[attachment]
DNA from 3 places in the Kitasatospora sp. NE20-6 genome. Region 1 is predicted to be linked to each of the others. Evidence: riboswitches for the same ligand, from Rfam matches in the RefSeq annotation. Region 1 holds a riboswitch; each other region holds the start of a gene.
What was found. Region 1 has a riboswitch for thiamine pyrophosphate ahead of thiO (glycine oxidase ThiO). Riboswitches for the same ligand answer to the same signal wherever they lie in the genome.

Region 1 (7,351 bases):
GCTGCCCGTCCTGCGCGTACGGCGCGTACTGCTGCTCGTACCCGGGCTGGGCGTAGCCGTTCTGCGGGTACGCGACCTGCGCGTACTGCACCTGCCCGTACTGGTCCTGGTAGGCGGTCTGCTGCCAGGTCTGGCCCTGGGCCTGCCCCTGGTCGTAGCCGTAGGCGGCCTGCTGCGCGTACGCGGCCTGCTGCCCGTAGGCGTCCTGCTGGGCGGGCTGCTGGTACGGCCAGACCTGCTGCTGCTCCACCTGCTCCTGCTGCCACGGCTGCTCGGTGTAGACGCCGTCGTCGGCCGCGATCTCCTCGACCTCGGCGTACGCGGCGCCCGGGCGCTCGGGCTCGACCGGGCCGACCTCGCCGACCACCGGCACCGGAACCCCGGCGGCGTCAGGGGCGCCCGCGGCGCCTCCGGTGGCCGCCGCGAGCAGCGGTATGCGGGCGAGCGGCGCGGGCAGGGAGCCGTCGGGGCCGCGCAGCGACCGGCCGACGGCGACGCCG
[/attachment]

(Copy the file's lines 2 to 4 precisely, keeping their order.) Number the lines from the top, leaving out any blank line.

What was found. Region 1 has a riboswitch for thiamine pyrophosphate ahead of thiO (glycine oxidase ThiO). Riboswitches for the same ligand answer to the same signal wherever they lie in the genome.

Region 1 (7,351 bases):
GCTGCCCGTCCTGCGCGTACGGCGCGTACTGCTGCTCGTACCCGGGCTGGGCGTAGCCGTTCTGCGGGTACGCGACCTGCGCGTACTGCACCTGCCCGTACTGGTCCTGGTAGGCGGTCTGCTGCCAGGTCTGGCCCTGGGCCTGCCCCTGGTCGTAGCCGTAGGCGGCCTGCTGCGCGTACGCGGCCTGCTGCCCGTAGGCGTCCTGCTGGGCGGGCTGCTGGTACGGCCAGACCTGCTGCTGCTCCACCTGCTCCTGCTGCCACGGCTGCTCGGTGTAGACGCCGTCGTCGGCCGCGATCTCCTCGACCTCGGCGTACGCGGCGCCCGGGCGCTCGGGCTCGACCGGGCCGACCTCGCCGACCACCGGCACCGGAACCCCGGCGGCGTCAGGGGCGCCCGCGGCGCCTCCGGTGGCCGCCGCGAGCAGCGGTATGCGGGCGAGCGGCGCGGGCAGGGAGCCGTCGGGGCCGCGCAGCGACCGGCCGACGGCGACGCCG